Bombardier Shrinks Quarterly Loss as Demand Resurges

Bombardier unveiled its upscale version of its Challenger 350 business jet, the Challenger 3500, last month. Chad Slattery

Bombardier Inc., the Canadian-based aircraft manufacturer, reported a smaller-than-expected third-quarter loss Thursday, after demand for private aviation returned following the pandemic-fueled drop in sales last year.

A swell in business aviation traffic has been due in part to eased travel restrictions, filling private operator seats and expanding order backlogs for OEMs such as Bombardier and its competitors.

Revenue for Bomardier’s business-jet segment rose 17 percent year-over-year to $1.4 billion on higher deliveries of large aircraft.

The increase in revenue is also the result of increased fleet flight hours, which have exceeded 2019 levels, according to Bombardier. As compared to 2020, business-jet utilization in the U.S. has risen by almost 43 percent.

“The Bombardier team once again delivered a solid quarter, a confirmation that this year is shaping up to be significantly better than the last,” said Éric Martel, president and CEO of Bombardier, in a statement.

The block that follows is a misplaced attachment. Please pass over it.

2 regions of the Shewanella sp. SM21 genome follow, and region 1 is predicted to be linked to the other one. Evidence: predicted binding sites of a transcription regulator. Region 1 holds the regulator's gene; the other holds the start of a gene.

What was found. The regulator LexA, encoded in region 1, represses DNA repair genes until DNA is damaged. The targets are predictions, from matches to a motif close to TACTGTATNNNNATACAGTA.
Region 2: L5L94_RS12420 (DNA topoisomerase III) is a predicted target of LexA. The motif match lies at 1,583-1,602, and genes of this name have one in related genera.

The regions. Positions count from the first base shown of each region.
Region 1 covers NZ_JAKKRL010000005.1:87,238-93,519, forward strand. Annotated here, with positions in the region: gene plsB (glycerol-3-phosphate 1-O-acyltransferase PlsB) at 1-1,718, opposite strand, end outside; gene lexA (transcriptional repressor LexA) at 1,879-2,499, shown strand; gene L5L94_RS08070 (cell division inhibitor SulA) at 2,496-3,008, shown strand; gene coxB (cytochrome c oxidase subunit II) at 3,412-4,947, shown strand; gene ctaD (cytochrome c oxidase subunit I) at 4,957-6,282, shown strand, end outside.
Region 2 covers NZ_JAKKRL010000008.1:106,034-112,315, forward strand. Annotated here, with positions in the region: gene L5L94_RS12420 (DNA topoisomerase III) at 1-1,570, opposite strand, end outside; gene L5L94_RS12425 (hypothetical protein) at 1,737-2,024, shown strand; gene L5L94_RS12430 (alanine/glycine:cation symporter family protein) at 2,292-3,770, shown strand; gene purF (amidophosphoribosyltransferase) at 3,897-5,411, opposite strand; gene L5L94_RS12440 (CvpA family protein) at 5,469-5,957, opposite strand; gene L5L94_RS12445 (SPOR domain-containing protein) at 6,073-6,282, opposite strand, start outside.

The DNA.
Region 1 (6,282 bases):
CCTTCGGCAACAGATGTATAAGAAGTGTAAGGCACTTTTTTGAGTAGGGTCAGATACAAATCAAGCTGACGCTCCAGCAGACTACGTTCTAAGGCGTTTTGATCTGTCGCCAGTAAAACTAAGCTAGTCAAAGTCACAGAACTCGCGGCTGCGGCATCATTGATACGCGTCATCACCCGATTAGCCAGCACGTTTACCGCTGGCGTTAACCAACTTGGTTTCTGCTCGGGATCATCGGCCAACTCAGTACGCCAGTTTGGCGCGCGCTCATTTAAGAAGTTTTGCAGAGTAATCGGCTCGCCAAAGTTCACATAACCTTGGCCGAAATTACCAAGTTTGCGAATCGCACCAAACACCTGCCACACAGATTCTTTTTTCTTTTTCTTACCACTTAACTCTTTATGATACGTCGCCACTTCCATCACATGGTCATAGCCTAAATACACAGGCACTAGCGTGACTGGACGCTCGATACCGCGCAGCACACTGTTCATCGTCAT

“Our unit book-to-bill ratio remains very healthy, contributing to a significant increase to our backlog. This momentum has also translated to a solid increase in profitability, with adjusted EBITDA margin approaching 10 percent this quarter.”

Last month, Bombardier unveiled its upscale version of its Challenger 350 business jet, the Challenger 3500, hoping to protect its dominant market share in the segment and to take advantage of the higher demand for private flying amid the pandemic.

The company reported an adjusted net loss of $95 million—about 4 cents per share. Last year, the company lost $210 million—about 9 cents per share.

Bombardier’s revenue increased 3 percent to $1.45 billion.

Jeremy attained his bachelor's in journalism and emerging media from Kennesaw State University. He also served in the Georgia Air National Guard as a C-130 Crew Chief for six years, holding an associate in aircraft maintenance technology.

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